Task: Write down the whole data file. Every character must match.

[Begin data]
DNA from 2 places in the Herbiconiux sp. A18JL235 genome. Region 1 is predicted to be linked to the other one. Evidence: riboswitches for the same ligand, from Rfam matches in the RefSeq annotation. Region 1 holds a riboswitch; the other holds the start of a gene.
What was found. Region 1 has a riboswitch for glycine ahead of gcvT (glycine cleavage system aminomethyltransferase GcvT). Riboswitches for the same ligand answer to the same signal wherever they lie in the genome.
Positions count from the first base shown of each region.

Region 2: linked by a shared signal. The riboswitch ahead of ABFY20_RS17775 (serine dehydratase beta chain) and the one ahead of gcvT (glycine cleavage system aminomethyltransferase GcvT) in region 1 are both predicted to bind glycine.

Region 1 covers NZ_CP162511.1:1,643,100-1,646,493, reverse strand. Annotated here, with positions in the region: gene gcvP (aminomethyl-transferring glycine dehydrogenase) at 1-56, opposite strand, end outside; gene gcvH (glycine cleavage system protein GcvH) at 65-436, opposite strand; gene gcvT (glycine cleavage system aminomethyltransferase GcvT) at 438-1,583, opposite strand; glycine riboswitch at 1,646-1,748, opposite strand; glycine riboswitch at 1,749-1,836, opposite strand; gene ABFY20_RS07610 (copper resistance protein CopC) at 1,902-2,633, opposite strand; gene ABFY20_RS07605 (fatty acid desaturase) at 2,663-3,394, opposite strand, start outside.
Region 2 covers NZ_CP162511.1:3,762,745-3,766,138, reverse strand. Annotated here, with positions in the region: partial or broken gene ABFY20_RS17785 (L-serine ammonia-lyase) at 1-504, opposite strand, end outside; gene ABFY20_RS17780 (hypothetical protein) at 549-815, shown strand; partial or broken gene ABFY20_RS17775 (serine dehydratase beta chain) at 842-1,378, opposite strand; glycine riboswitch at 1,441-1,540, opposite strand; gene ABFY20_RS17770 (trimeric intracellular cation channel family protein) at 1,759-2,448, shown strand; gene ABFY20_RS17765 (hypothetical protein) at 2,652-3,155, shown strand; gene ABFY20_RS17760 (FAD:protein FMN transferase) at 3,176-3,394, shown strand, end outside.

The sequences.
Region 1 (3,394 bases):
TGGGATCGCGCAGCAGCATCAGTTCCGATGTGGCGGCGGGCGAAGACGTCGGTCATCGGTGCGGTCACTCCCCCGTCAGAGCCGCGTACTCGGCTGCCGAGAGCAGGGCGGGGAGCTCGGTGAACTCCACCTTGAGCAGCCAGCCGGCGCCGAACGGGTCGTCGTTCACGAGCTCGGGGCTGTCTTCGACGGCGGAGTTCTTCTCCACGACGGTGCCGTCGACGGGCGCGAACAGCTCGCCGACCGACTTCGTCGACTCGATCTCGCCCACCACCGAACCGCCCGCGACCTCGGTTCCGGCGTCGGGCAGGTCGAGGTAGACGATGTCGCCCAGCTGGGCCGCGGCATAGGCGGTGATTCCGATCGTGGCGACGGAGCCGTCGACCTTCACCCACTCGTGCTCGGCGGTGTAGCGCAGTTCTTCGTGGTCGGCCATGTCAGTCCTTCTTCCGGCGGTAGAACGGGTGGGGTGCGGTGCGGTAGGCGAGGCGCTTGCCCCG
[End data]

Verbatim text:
DNA from 2 places in the Herbiconiux sp. A18JL235 genome. Region 1 is predicted to be linked to the other one. Evidence: riboswitches for the same ligand, from Rfam matches in the RefSeq annotation. Region 1 holds a riboswitch; the other holds the start of a gene.
What was found. Region 1 has a riboswitch for glycine ahead of gcvT (glycine cleavage system aminomethyltransferase GcvT). Riboswitches for the same ligand answer to the same signal wherever they lie in the genome.
Positions count from the first base shown of each region.

Region 2: linked by a shared signal. The riboswitch ahead of ABFY20_RS17775 (serine dehydratase beta chain) and the one ahead of gcvT (glycine cleavage system aminomethyltransferase GcvT) in region 1 are both predicted to bind glycine.

Region 1 covers NZ_CP162511.1:1,643,100-1,646,493, reverse strand. Annotated here, with positions in the region: gene gcvP (aminomethyl-transferring glycine dehydrogenase) at 1-56, opposite strand, end outside; gene gcvH (glycine cleavage system protein GcvH) at 65-436, opposite strand; gene gcvT (glycine cleavage system aminomethyltransferase GcvT) at 438-1,583, opposite strand; glycine riboswitch at 1,646-1,748, opposite strand; glycine riboswitch at 1,749-1,836, opposite strand; gene ABFY20_RS07610 (copper resistance protein CopC) at 1,902-2,633, opposite strand; gene ABFY20_RS07605 (fatty acid desaturase) at 2,663-3,394, opposite strand, start outside.
Region 2 covers NZ_CP162511.1:3,762,745-3,766,138, reverse strand. Annotated here, with positions in the region: partial or broken gene ABFY20_RS17785 (L-serine ammonia-lyase) at 1-504, opposite strand, end outside; gene ABFY20_RS17780 (hypothetical protein) at 549-815, shown strand; partial or broken gene ABFY20_RS17775 (serine dehydratase beta chain) at 842-1,378, opposite strand; glycine riboswitch at 1,441-1,540, opposite strand; gene ABFY20_RS17770 (trimeric intracellular cation channel family protein) at 1,759-2,448, shown strand; gene ABFY20_RS17765 (hypothetical protein) at 2,652-3,155, shown strand; gene ABFY20_RS17760 (FAD:protein FMN transferase) at 3,176-3,394, shown strand, end outside.

The sequences.
Region 1 (3,394 bases):
TGGGATCGCGCAGCAGCATCAGTTCCGATGTGGCGGCGGGCGAAGACGTCGGTCATCGGTGCGGTCACTCCCCCGTCAGAGCCGCGTACTCGGCTGCCGAGAGCAGGGCGGGGAGCTCGGTGAACTCCACCTTGAGCAGCCAGCCGGCGCCGAACGGGTCGTCGTTCACGAGCTCGGGGCTGTCTTCGACGGCGGAGTTCTTCTCCACGACGGTGCCGTCGACGGGCGCGAACAGCTCGCCGACCGACTTCGTCGACTCGATCTCGCCCACCACCGAACCGCCCGCGACCTCGGTTCCGGCGTCGGGCAGGTCGAGGTAGACGATGTCGCCCAGCTGGGCCGCGGCATAGGCGGTGATTCCGATCGTGGCGACGGAGCCGTCGACCTTCACCCACTCGTGCTCGGCGGTGTAGCGCAGTTCTTCGTGGTCGGCCATGTCAGTCCTTCTTCCGGCGGTAGAACGGGTGGGGTGCGGTGCGGTAGGCGAGGCGCTTGCCCCG